Pies, purpose & perspective

Posted on August 30, 2012


Yesterday I rose and readied myself to run.  I left my building, switched on my iPod, took a step … then had a swift change of mind and did a 180 degree turn. Returned home. Back to bed. Until lunchtime. In a bad mood.  You see, in the hours prior to the run, I’d been thrown a couple of lemons. Sharp ones. And they’d left a sour taste in my mouth.

When eventually I got up and got on with my day, I went about my work and play continuing to feel a little off beat. And then?  Last night, after viewing the gorgeous sunset, full of stunning hues falling over the twin towers, I told myself it was time to stop sulking, time to make use of my lemons.

So I did. I opened a shiny new three-striped box and out came a brand new pair of cushion response trail shoes ready to be worn in prior to the Sabah Ultra in two weeks time. I then loaded onto my shuffle John Jerome’s magical audiobook, ‘The Elements of Effort’. I wasn’t in the mood for cheesy music or a podcast of the educational variety. Rather I wanted to bask in the wonderful words of a brilliant essayist … someone who has a passion for running combined with a passion for words that flow … someone who I could listen to whilst hearing my own thoughts as I fell into a meditative rhythm. Once I got going, night was fast falling, the city was starting to glisten and I felt totally and utterly at peace. My frustrations dissipated with the sweat oozing from my every pore.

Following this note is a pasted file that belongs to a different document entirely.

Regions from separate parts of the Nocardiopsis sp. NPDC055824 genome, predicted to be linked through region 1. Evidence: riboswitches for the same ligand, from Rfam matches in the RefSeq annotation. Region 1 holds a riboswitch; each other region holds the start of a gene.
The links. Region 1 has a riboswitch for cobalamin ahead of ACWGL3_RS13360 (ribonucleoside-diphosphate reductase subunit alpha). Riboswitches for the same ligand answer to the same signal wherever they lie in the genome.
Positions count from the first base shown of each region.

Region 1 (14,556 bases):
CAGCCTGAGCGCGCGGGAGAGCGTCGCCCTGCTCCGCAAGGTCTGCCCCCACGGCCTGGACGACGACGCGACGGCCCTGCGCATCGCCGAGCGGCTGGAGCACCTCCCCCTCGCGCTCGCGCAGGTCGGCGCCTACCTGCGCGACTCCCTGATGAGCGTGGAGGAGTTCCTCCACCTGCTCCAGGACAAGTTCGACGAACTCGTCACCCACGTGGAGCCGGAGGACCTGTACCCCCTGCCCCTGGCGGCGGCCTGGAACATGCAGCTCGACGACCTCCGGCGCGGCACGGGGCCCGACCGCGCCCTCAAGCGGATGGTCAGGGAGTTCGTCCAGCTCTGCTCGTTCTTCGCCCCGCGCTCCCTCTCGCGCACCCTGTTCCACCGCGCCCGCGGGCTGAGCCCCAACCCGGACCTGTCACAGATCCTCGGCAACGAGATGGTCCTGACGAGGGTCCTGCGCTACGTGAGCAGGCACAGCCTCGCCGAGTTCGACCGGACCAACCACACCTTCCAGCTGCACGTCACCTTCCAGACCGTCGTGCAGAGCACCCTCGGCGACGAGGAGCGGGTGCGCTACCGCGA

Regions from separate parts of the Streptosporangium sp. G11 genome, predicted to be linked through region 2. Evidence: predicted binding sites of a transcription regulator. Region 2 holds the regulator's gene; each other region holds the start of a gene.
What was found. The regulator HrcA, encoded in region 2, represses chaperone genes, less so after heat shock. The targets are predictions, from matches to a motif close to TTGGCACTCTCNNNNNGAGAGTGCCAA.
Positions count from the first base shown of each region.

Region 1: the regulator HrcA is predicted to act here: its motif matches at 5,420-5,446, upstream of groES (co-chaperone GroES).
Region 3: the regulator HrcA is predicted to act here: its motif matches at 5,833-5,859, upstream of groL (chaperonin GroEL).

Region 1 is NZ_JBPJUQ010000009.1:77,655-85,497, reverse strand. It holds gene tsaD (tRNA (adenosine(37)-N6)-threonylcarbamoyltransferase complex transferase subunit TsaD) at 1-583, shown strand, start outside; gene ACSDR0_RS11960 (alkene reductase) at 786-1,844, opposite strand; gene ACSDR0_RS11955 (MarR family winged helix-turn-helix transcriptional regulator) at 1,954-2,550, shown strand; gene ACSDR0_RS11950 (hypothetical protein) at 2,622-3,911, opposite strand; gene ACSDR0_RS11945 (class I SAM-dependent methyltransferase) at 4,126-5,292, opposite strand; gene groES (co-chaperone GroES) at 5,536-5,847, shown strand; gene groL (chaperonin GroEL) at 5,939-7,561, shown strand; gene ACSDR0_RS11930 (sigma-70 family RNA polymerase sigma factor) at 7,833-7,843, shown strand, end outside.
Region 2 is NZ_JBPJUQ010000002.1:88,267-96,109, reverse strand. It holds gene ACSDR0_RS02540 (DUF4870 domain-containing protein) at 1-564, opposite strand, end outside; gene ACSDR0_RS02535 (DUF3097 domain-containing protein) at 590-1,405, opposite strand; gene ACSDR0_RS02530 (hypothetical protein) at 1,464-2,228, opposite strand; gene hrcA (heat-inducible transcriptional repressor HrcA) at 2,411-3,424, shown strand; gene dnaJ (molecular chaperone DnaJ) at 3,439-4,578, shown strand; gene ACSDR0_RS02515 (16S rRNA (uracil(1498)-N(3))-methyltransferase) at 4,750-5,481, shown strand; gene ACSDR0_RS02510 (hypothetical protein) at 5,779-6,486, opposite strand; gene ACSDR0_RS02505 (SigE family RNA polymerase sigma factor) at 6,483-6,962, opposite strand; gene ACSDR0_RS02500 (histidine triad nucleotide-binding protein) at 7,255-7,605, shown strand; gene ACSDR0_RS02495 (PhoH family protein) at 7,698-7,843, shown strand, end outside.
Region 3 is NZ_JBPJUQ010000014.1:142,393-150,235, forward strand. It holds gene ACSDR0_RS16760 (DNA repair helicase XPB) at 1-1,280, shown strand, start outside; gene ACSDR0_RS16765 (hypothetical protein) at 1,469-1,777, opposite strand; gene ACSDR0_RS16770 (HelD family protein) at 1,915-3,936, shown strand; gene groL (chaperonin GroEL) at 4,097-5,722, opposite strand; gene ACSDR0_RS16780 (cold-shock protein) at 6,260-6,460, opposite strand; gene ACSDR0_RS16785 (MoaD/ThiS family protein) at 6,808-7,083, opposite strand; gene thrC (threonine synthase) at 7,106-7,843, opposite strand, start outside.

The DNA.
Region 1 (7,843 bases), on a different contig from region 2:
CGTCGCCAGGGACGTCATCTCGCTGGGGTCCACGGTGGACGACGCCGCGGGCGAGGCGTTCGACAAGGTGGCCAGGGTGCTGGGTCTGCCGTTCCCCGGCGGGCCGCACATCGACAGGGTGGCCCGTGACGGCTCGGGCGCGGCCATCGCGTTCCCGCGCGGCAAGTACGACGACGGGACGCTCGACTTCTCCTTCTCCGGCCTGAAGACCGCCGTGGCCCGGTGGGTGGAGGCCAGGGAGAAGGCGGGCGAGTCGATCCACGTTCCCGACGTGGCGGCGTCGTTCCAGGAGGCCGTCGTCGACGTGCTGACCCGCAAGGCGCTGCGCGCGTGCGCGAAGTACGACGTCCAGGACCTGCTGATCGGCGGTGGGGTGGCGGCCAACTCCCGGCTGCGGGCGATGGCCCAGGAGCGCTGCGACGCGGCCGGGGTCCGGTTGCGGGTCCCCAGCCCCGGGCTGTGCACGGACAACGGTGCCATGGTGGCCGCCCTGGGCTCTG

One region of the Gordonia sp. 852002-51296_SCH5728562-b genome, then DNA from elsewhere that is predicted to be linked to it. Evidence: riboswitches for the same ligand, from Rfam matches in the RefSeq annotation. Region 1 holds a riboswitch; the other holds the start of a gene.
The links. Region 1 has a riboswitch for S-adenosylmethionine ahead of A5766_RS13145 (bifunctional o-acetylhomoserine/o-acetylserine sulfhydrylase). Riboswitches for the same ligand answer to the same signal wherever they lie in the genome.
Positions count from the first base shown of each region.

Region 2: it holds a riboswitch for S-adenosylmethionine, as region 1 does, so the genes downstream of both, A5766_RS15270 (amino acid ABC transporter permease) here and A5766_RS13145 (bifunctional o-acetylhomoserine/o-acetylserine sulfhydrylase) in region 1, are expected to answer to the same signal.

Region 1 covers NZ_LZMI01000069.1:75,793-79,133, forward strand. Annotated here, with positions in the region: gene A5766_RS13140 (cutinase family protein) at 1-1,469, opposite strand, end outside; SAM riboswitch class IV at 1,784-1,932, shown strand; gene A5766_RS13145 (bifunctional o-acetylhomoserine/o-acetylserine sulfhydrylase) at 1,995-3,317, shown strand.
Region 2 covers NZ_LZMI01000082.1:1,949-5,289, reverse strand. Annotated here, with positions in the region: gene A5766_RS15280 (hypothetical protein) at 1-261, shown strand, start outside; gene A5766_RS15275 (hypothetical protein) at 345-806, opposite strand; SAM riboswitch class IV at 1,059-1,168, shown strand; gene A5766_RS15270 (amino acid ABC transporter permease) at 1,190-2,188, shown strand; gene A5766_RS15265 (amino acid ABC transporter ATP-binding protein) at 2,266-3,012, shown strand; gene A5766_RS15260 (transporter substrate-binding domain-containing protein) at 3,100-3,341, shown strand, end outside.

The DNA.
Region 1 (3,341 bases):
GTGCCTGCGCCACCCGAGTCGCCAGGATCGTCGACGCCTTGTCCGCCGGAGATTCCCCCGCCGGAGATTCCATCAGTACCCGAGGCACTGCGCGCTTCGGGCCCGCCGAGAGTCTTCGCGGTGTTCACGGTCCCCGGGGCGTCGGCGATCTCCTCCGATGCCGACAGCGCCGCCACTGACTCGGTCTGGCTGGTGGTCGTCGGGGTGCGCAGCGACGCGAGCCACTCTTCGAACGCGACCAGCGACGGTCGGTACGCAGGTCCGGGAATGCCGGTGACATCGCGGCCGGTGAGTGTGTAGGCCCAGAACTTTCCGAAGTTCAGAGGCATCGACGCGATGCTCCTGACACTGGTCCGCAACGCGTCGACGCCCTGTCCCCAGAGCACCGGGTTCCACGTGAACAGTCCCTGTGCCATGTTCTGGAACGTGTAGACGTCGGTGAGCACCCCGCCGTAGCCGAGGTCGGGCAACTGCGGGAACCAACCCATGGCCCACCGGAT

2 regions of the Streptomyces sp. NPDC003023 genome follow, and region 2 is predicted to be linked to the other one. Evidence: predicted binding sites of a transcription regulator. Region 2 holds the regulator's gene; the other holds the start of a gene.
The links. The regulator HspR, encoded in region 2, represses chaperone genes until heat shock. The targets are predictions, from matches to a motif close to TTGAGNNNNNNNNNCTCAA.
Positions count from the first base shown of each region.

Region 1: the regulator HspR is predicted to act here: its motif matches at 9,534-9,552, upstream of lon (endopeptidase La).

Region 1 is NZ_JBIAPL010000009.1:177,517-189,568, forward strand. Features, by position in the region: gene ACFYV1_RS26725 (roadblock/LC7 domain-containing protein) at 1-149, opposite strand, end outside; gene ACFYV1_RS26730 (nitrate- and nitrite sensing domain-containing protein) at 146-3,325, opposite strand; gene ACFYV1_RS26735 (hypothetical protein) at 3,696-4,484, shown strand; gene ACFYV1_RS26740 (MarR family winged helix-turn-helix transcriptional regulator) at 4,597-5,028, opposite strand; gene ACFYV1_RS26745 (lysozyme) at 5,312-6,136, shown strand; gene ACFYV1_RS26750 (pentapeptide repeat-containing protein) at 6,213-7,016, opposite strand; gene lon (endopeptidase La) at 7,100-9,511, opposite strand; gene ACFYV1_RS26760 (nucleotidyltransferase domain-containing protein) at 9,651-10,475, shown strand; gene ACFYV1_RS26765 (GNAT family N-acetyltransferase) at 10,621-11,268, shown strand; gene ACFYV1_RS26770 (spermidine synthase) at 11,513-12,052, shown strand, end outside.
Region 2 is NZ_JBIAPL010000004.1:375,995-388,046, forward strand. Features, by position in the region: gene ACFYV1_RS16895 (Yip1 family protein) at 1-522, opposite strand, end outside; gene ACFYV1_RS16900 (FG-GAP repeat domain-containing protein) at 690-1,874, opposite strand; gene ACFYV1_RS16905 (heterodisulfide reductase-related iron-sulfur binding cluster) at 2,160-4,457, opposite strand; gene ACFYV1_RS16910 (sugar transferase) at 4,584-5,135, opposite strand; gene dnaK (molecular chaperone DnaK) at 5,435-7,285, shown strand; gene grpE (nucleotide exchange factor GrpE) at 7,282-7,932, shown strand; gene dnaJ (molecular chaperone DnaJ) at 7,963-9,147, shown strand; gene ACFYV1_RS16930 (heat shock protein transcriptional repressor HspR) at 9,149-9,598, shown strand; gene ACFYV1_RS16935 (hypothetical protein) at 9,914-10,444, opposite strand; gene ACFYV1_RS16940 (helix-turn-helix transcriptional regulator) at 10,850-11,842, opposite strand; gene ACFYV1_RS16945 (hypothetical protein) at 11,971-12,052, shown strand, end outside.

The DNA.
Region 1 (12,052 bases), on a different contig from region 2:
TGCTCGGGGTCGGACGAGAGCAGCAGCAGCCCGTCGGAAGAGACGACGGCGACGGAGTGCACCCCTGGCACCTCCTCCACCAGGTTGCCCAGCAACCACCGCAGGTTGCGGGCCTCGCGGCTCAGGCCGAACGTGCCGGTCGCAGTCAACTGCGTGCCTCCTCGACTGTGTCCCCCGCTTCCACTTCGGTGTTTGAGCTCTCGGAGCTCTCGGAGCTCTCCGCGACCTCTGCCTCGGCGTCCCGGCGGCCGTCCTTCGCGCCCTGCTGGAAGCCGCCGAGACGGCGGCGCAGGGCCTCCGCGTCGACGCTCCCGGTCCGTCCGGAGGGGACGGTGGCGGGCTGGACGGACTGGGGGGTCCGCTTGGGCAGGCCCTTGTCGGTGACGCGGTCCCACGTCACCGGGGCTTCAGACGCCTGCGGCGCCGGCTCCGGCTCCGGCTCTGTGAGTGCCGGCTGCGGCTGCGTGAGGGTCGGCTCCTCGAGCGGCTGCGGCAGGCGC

And with my lemons, I decided to accept them with grace and realise that they have a purpose to serve. I’ll use them to make a yum scrum lemon meringue pie topped with ruby-red berries and a drizzle of rich dark chocolate.

I returned home in little over an hour, had dinner in bed whilst watching a movie then fell asleep feeling back to myself.

So thank you … for my ability to see perspective with a single run … to John Jerome for his wondrous wit  … for my new trail shoes for being fabulous from step one … and to my lemons, because without them, I would not be the very person I am today.

As for the book, Jerome narrates a series of running related essays.  Part philosophy, part physiological, part prescriptive and part provocative, there is no book I have enjoyed more for his clear vision, wry writ and profound affection for our sport. He strips the art of running down to the barest of elements and reminds us of its simple joys. I have listened and re-listened and recommend anyone and everyone do same, whether or not you find yourself in receipt of a citrus or two …

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